Monday, December 21, 2015

Remembering the Farm - Monday Morning Washday Blues

In the grand scheme of things, certain domestic chores were assigned to certain days of the week.  Some of it made sense.  Saturday morning was housecleaning and Saturday night was bath night because Sunday was church and likely visitors.  We kids and Mom wished for company so we could play and visit.  Dad wished for no company so he could sleep.

But Monday was washday, Tuesday was ironing, Wednesday was bread baking. Why in that order, I have no idea but there must have been logic. Obviously ironing followed washing but why not bake on Monday?

Before we had electricity in 1953, and likely for a few years after that, Mom had a washing machine powered by a 1/4 horse gasoline motor.  It had a long metal hose attached to the muffler to run the fumes outside but it was not quiet.  The washing machine engine was quite popular with older boys who were handy with tools and such.  They made great go-carts.  By the time I was of age, that little engine had gone the way of the horse and buggy.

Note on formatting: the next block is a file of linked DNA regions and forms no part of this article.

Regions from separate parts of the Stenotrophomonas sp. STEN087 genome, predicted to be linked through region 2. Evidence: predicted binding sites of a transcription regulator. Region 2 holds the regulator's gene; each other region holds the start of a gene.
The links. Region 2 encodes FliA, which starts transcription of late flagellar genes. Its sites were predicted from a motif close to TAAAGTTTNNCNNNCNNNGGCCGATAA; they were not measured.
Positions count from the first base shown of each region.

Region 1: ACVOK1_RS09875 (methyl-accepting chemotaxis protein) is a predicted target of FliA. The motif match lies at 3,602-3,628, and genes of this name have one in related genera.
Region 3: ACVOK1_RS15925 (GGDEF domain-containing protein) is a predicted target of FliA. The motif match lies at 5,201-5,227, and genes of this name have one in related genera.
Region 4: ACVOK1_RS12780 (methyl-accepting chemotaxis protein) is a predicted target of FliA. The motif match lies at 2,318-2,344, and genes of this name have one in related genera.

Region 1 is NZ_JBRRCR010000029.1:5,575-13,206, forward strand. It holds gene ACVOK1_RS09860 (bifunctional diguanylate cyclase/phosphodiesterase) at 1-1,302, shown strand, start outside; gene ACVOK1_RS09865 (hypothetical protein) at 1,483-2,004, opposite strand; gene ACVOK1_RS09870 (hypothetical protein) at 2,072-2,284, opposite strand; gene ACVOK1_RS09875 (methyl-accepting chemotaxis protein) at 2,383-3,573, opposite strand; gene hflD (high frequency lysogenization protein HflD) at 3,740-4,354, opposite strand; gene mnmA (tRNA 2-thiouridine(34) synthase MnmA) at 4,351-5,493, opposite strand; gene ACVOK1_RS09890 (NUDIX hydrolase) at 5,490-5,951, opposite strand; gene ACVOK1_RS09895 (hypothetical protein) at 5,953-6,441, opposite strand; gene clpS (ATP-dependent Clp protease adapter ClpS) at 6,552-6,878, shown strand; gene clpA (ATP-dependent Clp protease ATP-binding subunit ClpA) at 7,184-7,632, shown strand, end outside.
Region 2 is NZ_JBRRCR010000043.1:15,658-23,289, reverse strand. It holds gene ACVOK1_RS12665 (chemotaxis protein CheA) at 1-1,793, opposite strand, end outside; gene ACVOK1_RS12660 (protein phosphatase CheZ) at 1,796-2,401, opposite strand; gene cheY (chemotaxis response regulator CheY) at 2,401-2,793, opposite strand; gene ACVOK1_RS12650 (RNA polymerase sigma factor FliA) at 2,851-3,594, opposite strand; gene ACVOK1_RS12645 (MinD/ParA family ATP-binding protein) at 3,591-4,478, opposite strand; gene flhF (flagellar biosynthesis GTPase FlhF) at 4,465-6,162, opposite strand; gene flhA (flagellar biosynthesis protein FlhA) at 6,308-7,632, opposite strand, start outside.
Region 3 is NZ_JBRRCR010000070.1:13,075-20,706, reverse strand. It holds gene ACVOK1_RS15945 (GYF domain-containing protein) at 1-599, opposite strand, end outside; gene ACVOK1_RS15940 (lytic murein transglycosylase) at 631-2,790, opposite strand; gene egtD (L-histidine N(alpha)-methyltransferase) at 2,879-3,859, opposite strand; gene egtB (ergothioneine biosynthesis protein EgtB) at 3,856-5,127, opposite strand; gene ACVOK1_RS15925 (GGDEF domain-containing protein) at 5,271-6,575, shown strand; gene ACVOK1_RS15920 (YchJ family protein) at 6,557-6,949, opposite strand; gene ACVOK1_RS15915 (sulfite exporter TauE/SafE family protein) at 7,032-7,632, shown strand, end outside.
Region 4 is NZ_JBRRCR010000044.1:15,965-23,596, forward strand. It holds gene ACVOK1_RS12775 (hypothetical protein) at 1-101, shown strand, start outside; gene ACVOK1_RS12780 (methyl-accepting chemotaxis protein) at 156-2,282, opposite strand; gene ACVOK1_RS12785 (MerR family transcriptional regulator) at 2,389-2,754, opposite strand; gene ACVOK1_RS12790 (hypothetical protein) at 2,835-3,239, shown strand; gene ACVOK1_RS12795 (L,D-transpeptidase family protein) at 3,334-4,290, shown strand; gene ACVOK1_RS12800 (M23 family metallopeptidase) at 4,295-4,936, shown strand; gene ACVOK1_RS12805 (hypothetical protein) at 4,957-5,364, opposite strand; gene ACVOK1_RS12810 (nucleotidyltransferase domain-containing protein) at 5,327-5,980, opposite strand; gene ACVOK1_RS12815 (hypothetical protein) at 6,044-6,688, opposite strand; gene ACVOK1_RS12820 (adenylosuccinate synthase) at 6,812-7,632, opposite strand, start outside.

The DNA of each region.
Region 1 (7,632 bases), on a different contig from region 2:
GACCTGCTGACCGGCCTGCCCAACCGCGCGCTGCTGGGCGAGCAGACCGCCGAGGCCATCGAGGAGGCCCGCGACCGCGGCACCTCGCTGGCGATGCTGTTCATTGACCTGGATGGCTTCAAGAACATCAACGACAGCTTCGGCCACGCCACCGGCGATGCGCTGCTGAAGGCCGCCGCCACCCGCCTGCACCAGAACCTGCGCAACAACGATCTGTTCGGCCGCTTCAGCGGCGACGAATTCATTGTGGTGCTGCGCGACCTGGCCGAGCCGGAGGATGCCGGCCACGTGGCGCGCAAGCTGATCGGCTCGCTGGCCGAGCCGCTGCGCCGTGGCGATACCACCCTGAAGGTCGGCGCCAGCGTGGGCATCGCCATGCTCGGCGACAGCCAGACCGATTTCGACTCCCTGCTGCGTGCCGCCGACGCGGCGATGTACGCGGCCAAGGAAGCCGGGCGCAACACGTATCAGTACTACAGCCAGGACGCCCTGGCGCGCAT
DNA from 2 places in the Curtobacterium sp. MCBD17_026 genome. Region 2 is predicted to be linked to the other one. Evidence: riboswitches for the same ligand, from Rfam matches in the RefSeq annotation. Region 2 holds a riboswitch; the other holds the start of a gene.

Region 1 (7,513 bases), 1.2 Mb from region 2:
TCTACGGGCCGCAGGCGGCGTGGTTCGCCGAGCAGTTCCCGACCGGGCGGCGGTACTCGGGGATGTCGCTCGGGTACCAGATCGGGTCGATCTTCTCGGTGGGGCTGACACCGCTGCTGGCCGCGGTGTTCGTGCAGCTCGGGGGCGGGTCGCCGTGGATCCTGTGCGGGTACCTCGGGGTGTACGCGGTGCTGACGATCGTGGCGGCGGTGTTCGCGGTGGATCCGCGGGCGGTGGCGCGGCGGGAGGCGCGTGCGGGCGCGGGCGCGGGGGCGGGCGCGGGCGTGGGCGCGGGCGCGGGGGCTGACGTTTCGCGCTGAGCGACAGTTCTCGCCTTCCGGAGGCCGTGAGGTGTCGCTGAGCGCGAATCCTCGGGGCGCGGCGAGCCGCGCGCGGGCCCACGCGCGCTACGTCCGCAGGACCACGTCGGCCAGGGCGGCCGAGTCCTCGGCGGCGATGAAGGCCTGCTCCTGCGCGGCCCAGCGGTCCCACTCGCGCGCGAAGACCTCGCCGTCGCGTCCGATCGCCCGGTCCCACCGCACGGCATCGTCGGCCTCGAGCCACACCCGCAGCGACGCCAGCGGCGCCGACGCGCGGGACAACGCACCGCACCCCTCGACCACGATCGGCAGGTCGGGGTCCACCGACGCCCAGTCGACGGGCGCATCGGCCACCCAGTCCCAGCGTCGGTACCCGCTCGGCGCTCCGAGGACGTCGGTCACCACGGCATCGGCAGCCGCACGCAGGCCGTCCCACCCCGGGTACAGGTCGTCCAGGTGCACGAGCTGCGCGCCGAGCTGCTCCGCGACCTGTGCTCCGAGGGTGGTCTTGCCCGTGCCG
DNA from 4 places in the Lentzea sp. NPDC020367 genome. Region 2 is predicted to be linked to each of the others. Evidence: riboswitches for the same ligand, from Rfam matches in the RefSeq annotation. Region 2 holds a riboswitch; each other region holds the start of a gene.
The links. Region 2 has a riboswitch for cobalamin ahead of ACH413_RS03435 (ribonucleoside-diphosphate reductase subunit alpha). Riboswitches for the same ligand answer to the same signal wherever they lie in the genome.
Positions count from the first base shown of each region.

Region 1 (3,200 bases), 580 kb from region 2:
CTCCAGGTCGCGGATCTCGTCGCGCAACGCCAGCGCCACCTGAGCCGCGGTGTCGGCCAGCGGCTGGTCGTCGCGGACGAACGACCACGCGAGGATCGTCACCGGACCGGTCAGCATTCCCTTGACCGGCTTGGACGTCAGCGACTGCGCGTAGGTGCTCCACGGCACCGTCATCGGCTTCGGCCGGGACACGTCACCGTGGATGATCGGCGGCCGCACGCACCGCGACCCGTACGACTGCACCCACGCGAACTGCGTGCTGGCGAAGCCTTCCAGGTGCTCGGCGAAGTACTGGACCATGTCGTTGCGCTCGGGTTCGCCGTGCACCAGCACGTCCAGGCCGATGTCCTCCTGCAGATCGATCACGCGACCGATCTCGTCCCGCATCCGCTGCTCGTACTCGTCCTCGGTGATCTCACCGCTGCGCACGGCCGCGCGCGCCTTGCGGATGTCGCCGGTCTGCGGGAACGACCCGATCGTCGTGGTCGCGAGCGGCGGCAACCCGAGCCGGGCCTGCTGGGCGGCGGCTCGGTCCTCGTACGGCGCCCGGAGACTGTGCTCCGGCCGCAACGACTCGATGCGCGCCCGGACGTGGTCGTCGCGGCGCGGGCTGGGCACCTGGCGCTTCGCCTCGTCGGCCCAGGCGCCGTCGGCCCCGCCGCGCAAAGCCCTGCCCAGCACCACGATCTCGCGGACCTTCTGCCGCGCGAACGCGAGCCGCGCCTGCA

Exactly when mom got an electric washing machine, I cannot recall.  Nor the make, but it looked more or less like this picture. The tub had an agitator in it and a lever at the side turned on a pump to empty the tub.

The wringer removed water from the clothes as there was no spin cycle.  There was a knob to set pressure on the two rollers, which could turn in either direction. Mom's was a safety wringer.  If something jammed, or you gave it a quick push, it would "explode" and the rollers would jump open. Power wringers without the safety were deadly and could crush fingers or grab pieces of clothing and pull you in.  "Don't get your tit in a wringer" was not just an idle expression.

The washing machine would be set up in the middle of the kitchen and two washtubs for rinse water would be set up behind it on a folding wooden stand.  Water would be heated on the kitchen stove in the washtubs and a wash boiler.  The cleanest clothes would be washed first (same rule on bath night - cleanest kid bathed first).  Water, especially hot soft water, was a scarce commodity so it had to stretch. After the clothes were agitated, the wringer, which swiveled, was set to dispense them into the first rinse tub and run the water back into the washing machine.  Clothes would be fed in to the wringer by hand, one piece at a time.